Franklin Sir John

As an officer in one and leader of three Arctic expeditions between 1818 and 1845, Sir John Franklin was directly responsible for mapping a considerable amount of the northern coastline of North America. Although he died prior to the completion of his final expedition (1845-1848?), the search for his whereabouts, which consumed the years 1849-1859, removed from the map nearly all the remaining blanks in the long-sought North West Passage. The mysteries attending the disappearance of his last expedition have proven to be of enduring interest, inspiring writers from Charles Dickens to Margaret Atwood.

Franklin entered the Navy at the age of 14, and saw service in the Napoleonic wars. He also accompanied his uncle Matthew Flinders on the latter's circumnavigation of Australia. Franklin's first Arctic expedition took place in 1818, when he was appointed second-in-command under Captain David Buchan in the Admiralty expedition sent to probe the polar ice. The expedition's vessels, Dorothea and Trent, battered by heavy pack ice north of Svalbard, were forced to retreat after emergency repairs. Franklin earned credit for keeping order on the Trent despite severe collisions with the ice.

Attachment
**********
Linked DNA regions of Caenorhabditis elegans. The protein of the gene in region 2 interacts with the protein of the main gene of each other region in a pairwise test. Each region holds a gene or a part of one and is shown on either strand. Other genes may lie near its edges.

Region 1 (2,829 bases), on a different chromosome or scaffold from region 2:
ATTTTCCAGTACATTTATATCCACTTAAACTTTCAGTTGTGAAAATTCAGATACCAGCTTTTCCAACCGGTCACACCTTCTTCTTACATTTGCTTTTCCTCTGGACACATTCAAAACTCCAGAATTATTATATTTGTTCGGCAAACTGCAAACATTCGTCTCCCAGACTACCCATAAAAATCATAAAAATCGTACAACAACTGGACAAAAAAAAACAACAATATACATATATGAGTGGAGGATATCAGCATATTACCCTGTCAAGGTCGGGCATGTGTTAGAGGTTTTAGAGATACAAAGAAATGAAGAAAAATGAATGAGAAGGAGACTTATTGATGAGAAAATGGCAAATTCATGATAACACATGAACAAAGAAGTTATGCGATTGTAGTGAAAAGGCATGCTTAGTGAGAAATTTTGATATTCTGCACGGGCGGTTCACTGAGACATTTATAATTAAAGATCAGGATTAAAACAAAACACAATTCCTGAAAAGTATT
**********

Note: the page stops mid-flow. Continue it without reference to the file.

In 1819, he was appointed to lead a land expedition to explore the coast of what was then referred to as the "Polar Sea" near the outlet of the Coppermine River at Coronation Gulf in present-day Nunavut. In the first year, Franklin established a base at Fort Enterprise north of the Great Slave Lake; in the second year he began his journey to the coast. Using canoes paddled by crews of hired voyageurs, he managed to chart a remarkable amount of coastline before making a disastrous retreat, during which most of the voyageurs perished of starvation. One of Franklin's native guides was accused of cannibalizing their corpses, and shot midshipman Hood before being shot by John Richardson, the surgeon on board. Franklin also nearly starved to death before his rescue by George Back and a party of Dene hunters. Despite the loss of life, Franklin was hailed on his return to England as "the man who ate his boots," and his published account of the expedition was widely admired.

Franklin returned to the Arctic in 1824, establishing a second survey west of the coastline he had previously

Historical portrait of Sir John Franklin, published by